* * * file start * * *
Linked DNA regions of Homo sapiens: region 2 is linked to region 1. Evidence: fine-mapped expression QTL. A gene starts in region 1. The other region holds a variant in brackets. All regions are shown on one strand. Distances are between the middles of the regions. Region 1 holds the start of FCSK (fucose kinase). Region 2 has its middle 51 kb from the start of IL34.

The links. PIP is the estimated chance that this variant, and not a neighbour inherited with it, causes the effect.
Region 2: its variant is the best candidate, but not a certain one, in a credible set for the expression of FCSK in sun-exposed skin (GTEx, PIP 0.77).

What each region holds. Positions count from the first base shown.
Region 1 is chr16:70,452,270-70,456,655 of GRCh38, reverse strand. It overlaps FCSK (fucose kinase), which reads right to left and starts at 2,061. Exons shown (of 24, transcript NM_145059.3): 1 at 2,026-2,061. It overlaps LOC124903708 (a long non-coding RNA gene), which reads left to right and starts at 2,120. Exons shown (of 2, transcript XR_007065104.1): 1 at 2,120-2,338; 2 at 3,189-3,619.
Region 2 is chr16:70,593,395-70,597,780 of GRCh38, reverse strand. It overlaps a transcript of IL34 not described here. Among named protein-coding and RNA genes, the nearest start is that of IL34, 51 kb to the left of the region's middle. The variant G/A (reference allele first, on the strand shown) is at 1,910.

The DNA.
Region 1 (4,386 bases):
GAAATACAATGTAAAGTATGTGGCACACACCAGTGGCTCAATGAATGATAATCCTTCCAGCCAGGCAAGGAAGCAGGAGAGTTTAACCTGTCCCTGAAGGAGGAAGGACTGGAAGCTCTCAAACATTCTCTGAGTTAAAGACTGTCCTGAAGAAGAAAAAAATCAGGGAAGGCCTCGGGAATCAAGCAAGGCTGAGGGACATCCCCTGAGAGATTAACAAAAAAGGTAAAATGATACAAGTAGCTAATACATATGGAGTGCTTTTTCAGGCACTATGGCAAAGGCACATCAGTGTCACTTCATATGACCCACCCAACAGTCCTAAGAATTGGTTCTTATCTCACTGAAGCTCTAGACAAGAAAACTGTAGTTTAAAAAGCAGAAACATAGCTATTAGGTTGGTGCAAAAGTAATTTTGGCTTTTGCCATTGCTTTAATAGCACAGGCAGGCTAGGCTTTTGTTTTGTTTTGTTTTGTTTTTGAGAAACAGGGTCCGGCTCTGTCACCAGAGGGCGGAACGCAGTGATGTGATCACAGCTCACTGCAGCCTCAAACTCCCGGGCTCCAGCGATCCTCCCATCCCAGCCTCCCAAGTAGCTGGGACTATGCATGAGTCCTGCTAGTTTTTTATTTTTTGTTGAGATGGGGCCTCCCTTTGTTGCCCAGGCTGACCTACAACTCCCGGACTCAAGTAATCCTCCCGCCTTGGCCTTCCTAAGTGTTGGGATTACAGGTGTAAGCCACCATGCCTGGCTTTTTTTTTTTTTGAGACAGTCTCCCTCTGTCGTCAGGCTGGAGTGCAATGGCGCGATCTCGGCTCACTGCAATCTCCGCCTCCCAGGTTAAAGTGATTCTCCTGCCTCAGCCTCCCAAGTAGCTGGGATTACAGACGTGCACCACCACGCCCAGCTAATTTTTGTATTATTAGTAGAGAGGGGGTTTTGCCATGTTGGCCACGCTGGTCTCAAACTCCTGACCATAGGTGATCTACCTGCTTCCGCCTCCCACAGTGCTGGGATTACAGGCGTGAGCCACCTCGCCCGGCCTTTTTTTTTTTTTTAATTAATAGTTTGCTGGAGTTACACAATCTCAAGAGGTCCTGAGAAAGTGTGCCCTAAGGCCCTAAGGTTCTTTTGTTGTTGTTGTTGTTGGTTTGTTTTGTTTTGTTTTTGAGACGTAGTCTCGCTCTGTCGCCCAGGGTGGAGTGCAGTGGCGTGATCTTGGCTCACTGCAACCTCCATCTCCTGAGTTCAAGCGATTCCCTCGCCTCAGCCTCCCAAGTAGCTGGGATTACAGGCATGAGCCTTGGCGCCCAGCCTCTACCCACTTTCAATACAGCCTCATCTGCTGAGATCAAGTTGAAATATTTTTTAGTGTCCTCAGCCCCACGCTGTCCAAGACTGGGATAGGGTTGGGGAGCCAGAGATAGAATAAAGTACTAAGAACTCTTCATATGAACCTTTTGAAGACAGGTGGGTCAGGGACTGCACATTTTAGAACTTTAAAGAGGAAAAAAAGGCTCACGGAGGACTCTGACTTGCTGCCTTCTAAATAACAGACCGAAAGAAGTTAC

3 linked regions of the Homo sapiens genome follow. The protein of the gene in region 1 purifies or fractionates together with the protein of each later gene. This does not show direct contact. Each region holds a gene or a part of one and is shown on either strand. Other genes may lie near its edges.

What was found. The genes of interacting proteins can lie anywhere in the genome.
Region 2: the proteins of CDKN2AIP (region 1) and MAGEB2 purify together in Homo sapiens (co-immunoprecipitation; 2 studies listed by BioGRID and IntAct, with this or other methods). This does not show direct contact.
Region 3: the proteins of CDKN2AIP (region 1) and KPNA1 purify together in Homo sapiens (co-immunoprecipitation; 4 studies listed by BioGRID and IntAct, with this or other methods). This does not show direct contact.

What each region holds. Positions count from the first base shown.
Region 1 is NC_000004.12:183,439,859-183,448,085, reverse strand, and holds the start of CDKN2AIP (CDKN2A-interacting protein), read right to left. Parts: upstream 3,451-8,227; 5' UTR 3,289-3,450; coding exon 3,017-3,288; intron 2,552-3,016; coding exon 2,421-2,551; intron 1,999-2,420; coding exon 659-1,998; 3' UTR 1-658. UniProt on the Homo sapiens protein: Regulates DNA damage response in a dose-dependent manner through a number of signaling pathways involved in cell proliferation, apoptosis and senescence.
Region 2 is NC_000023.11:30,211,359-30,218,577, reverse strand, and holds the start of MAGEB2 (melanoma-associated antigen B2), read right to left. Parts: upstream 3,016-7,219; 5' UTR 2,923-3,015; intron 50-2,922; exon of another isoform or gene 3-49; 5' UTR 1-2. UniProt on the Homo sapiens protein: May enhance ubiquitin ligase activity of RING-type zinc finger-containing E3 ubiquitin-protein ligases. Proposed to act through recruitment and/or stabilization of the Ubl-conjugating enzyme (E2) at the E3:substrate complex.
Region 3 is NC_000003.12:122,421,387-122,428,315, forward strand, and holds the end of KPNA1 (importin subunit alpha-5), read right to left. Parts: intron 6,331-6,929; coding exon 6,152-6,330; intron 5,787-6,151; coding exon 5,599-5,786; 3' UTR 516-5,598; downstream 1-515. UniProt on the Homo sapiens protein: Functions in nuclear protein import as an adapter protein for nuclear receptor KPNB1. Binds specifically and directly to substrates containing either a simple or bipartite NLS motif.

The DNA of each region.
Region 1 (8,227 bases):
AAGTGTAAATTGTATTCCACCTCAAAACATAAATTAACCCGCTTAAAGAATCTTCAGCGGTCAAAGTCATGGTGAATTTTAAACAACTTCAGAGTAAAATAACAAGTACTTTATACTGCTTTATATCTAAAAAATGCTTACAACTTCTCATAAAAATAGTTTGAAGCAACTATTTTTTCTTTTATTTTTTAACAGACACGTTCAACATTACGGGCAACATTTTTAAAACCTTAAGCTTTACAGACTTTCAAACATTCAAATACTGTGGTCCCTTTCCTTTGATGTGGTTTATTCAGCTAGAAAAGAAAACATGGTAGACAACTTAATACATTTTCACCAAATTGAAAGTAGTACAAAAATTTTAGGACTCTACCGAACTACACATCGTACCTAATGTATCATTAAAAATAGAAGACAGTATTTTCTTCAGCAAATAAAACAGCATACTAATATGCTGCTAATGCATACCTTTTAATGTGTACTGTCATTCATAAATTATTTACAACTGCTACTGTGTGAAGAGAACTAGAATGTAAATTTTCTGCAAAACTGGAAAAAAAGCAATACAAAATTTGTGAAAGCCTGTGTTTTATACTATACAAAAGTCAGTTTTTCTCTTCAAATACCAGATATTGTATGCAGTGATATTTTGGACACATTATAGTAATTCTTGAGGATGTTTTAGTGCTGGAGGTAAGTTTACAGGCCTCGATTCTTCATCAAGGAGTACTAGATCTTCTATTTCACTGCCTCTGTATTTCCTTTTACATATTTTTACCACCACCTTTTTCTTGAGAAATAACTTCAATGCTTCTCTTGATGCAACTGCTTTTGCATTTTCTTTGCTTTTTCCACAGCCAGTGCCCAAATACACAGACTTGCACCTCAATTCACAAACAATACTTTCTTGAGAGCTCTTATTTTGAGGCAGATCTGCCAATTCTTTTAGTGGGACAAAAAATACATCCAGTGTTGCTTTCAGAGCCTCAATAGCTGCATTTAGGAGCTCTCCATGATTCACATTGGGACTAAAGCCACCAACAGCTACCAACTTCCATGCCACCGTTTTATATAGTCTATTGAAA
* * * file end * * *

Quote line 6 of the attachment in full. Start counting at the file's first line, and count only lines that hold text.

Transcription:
Region 2 is chr16:70,593,395-70,597,780 of GRCh38, reverse strand. It overlaps a transcript of IL34 not described here. Among named protein-coding and RNA genes, the nearest start is that of IL34, 51 kb to the left of the region's middle. The variant G/A (reference allele first, on the strand shown) is at 1,910.